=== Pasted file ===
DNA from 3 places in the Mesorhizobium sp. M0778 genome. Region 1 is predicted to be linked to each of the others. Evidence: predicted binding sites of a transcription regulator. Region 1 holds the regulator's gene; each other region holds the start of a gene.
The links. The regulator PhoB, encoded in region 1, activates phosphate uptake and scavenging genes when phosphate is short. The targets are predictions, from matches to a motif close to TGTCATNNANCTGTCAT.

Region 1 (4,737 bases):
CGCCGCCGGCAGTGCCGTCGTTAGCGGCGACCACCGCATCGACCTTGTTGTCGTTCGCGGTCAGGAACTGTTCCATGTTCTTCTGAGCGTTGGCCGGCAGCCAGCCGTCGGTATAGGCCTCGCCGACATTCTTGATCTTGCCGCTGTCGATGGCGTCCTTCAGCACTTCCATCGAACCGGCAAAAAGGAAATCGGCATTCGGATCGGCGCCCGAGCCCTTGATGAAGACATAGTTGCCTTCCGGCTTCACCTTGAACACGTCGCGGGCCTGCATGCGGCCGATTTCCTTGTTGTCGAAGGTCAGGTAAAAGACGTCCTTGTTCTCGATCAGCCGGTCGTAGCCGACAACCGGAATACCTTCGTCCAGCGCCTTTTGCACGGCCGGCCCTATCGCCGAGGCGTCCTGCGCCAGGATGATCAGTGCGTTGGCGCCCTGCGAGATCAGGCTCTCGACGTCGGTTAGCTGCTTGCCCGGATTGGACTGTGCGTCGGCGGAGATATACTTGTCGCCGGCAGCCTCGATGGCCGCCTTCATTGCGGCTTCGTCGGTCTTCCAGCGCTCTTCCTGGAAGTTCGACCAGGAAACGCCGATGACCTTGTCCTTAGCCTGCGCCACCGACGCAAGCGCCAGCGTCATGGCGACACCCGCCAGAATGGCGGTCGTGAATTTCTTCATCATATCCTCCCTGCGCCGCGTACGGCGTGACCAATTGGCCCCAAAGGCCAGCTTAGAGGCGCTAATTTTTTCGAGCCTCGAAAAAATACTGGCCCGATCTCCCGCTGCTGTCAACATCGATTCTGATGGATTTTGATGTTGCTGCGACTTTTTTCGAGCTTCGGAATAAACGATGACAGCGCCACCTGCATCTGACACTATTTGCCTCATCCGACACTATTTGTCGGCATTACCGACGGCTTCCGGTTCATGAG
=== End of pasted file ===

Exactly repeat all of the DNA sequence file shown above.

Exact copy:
DNA from 3 places in the Mesorhizobium sp. M0778 genome. Region 1 is predicted to be linked to each of the others. Evidence: predicted binding sites of a transcription regulator. Region 1 holds the regulator's gene; each other region holds the start of a gene.
The links. The regulator PhoB, encoded in region 1, activates phosphate uptake and scavenging genes when phosphate is short. The targets are predictions, from matches to a motif close to TGTCATNNANCTGTCAT.

Region 1 (4,737 bases):
CGCCGCCGGCAGTGCCGTCGTTAGCGGCGACCACCGCATCGACCTTGTTGTCGTTCGCGGTCAGGAACTGTTCCATGTTCTTCTGAGCGTTGGCCGGCAGCCAGCCGTCGGTATAGGCCTCGCCGACATTCTTGATCTTGCCGCTGTCGATGGCGTCCTTCAGCACTTCCATCGAACCGGCAAAAAGGAAATCGGCATTCGGATCGGCGCCCGAGCCCTTGATGAAGACATAGTTGCCTTCCGGCTTCACCTTGAACACGTCGCGGGCCTGCATGCGGCCGATTTCCTTGTTGTCGAAGGTCAGGTAAAAGACGTCCTTGTTCTCGATCAGCCGGTCGTAGCCGACAACCGGAATACCTTCGTCCAGCGCCTTTTGCACGGCCGGCCCTATCGCCGAGGCGTCCTGCGCCAGGATGATCAGTGCGTTGGCGCCCTGCGAGATCAGGCTCTCGACGTCGGTTAGCTGCTTGCCCGGATTGGACTGTGCGTCGGCGGAGATATACTTGTCGCCGGCAGCCTCGATGGCCGCCTTCATTGCGGCTTCGTCGGTCTTCCAGCGCTCTTCCTGGAAGTTCGACCAGGAAACGCCGATGACCTTGTCCTTAGCCTGCGCCACCGACGCAAGCGCCAGCGTCATGGCGACACCCGCCAGAATGGCGGTCGTGAATTTCTTCATCATATCCTCCCTGCGCCGCGTACGGCGTGACCAATTGGCCCCAAAGGCCAGCTTAGAGGCGCTAATTTTTTCGAGCCTCGAAAAAATACTGGCCCGATCTCCCGCTGCTGTCAACATCGATTCTGATGGATTTTGATGTTGCTGCGACTTTTTTCGAGCTTCGGAATAAACGATGACAGCGCCACCTGCATCTGACACTATTTGCCTCATCCGACACTATTTGTCGGCATTACCGACGGCTTCCGGTTCATGAG